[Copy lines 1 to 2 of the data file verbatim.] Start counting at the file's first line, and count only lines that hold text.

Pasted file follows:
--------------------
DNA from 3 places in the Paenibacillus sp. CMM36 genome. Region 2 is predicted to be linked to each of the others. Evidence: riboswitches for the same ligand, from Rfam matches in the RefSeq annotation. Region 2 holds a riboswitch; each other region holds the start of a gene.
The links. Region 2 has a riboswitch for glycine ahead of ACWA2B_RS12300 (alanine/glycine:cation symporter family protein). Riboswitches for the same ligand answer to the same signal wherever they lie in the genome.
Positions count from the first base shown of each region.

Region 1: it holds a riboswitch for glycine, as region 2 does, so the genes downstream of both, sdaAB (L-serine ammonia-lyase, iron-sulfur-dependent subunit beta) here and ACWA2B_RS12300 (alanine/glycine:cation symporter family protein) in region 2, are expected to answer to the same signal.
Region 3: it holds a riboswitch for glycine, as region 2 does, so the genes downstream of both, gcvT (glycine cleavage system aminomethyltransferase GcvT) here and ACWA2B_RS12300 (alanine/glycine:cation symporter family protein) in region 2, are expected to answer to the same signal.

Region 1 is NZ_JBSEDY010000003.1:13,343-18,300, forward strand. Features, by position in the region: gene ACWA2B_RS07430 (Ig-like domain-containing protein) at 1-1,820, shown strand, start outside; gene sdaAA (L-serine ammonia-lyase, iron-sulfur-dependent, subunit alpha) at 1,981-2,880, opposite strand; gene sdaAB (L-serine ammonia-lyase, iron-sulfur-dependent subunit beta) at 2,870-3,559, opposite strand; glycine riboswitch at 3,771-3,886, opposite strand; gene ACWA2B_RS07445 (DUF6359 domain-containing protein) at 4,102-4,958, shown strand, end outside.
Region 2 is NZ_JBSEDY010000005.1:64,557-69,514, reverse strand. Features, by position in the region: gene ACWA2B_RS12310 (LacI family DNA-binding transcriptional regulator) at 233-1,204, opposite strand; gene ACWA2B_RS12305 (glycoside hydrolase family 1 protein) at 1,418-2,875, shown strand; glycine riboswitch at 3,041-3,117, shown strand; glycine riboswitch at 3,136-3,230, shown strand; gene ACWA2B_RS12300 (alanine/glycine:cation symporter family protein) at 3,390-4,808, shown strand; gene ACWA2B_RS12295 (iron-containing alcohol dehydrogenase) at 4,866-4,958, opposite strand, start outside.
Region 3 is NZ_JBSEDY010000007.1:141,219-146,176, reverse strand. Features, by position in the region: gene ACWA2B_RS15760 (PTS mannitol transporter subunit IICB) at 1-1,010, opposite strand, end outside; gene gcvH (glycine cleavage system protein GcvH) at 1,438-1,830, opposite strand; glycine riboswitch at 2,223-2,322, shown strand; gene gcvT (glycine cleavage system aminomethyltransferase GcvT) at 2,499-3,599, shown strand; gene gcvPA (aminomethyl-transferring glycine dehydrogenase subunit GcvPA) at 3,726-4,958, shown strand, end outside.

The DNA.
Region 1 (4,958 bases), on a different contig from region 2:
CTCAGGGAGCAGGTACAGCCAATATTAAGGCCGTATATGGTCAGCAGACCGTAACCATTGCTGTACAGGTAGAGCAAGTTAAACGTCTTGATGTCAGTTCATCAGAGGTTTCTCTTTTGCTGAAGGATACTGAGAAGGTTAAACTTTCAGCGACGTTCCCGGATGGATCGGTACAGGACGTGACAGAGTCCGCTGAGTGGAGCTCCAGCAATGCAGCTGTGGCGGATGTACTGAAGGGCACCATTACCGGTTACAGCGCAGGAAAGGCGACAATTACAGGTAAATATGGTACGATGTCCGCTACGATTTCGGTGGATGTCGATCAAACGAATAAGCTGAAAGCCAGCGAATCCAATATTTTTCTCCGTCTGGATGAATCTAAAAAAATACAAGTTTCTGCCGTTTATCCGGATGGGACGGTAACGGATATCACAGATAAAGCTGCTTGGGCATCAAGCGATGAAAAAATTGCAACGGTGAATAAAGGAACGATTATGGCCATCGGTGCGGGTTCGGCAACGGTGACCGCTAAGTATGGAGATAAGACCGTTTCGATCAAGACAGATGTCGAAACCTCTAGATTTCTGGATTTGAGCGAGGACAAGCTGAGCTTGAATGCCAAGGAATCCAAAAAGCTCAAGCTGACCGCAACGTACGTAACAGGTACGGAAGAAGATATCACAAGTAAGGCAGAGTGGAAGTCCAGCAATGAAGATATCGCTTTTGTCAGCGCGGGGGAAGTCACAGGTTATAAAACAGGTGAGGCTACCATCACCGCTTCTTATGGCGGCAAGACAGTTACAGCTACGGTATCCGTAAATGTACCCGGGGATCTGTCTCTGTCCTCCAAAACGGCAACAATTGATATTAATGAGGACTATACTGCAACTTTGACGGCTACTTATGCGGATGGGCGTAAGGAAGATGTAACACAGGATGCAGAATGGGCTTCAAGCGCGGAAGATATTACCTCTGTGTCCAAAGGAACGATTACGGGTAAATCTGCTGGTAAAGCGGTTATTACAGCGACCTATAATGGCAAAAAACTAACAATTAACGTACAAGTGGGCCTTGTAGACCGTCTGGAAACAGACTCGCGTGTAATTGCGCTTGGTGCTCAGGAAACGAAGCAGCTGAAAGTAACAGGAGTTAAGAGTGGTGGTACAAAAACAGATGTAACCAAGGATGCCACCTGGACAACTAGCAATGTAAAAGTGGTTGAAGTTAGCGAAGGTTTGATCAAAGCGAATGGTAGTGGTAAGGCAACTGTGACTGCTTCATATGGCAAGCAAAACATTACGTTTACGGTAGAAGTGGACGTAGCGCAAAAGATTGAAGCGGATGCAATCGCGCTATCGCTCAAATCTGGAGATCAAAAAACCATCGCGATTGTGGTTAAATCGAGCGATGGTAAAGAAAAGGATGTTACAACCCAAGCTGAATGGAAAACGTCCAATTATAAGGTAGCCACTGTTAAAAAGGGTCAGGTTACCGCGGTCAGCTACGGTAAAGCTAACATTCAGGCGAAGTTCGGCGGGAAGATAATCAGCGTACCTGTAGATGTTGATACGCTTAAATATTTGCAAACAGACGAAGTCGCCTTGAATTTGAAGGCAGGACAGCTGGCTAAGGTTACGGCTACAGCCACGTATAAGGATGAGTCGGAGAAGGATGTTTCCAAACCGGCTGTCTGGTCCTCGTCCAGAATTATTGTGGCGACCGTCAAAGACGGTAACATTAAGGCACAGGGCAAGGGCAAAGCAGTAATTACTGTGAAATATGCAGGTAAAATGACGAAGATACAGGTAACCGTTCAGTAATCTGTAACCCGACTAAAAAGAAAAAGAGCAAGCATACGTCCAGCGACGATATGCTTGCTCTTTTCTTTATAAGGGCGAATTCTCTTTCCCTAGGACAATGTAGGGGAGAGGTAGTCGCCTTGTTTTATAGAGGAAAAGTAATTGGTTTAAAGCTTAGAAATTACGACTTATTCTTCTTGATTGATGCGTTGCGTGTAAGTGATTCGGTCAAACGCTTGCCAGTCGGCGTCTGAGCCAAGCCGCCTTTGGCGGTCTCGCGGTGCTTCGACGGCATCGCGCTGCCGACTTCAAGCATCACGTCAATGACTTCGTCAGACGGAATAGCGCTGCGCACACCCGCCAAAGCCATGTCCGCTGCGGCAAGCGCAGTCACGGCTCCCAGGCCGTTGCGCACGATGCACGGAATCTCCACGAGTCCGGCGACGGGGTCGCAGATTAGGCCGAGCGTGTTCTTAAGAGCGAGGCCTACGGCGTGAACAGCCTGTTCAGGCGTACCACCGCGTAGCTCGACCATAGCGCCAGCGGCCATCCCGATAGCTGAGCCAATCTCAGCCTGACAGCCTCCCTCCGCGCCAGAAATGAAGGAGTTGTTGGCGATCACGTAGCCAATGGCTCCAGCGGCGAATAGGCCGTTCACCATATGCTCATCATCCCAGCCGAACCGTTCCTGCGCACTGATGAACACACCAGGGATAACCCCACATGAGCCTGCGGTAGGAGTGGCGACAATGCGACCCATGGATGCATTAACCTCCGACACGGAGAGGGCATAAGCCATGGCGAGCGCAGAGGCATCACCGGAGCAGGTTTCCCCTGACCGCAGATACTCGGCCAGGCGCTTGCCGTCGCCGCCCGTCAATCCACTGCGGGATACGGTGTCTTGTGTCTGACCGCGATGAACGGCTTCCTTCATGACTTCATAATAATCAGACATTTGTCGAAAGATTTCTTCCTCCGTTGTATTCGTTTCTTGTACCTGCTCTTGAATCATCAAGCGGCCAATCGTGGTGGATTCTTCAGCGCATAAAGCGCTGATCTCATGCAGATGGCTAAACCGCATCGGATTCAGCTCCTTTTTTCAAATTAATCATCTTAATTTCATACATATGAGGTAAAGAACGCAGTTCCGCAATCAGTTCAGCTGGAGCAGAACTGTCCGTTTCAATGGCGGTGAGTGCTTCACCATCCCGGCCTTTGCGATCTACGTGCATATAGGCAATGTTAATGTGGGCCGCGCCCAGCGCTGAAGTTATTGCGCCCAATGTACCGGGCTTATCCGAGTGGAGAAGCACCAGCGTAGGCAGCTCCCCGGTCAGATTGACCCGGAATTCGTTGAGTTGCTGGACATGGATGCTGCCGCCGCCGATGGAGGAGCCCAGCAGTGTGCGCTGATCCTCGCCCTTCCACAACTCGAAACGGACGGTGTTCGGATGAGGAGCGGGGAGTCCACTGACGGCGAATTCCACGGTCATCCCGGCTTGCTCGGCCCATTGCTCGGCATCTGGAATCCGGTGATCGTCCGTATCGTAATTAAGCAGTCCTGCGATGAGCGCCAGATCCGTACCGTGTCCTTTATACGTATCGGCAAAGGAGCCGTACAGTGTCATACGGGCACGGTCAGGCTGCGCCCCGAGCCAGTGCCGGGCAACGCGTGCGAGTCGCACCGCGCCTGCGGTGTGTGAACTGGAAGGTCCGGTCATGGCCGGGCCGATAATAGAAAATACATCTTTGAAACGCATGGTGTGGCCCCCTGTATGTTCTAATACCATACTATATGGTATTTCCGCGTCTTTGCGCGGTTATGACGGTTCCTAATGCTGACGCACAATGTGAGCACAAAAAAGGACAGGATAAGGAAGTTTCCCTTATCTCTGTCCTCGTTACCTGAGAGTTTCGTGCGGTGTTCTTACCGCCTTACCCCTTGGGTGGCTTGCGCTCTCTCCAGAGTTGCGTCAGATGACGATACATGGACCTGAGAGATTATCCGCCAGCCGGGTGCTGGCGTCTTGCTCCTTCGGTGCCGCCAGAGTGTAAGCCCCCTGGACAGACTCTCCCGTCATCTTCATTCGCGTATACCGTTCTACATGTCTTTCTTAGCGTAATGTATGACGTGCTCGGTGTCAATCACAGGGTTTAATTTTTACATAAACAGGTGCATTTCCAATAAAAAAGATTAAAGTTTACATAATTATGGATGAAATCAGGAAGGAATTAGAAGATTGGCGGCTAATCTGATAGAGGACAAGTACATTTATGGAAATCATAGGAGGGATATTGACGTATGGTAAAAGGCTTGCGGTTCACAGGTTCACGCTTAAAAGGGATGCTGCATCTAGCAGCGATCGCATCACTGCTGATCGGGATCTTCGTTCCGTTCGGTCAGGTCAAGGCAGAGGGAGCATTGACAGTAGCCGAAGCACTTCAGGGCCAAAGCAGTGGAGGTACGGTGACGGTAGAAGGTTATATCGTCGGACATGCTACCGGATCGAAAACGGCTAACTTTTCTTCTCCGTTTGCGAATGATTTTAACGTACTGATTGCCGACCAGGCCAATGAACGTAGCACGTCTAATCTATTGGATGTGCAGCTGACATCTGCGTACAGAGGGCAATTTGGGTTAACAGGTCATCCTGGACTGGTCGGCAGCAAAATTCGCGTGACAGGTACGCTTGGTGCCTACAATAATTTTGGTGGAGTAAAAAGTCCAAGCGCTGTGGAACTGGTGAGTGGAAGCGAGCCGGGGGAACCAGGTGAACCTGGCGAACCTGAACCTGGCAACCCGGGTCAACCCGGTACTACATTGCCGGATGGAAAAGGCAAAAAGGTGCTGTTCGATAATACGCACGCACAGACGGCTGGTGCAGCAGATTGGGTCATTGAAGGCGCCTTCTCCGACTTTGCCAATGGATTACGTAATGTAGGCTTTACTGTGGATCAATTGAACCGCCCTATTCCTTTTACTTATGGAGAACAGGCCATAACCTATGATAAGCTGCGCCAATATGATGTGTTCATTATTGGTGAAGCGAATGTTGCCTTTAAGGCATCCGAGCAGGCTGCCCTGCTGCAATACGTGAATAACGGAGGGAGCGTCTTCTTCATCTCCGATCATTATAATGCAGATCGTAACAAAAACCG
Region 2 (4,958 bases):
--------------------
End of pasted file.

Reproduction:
DNA from 3 places in the Paenibacillus sp. CMM36 genome. Region 2 is predicted to be linked to each of the others. Evidence: riboswitches for the same ligand, from Rfam matches in the RefSeq annotation. Region 2 holds a riboswitch; each other region holds the start of a gene.
The links. Region 2 has a riboswitch for glycine ahead of ACWA2B_RS12300 (alanine/glycine:cation symporter family protein). Riboswitches for the same ligand answer to the same signal wherever they lie in the genome.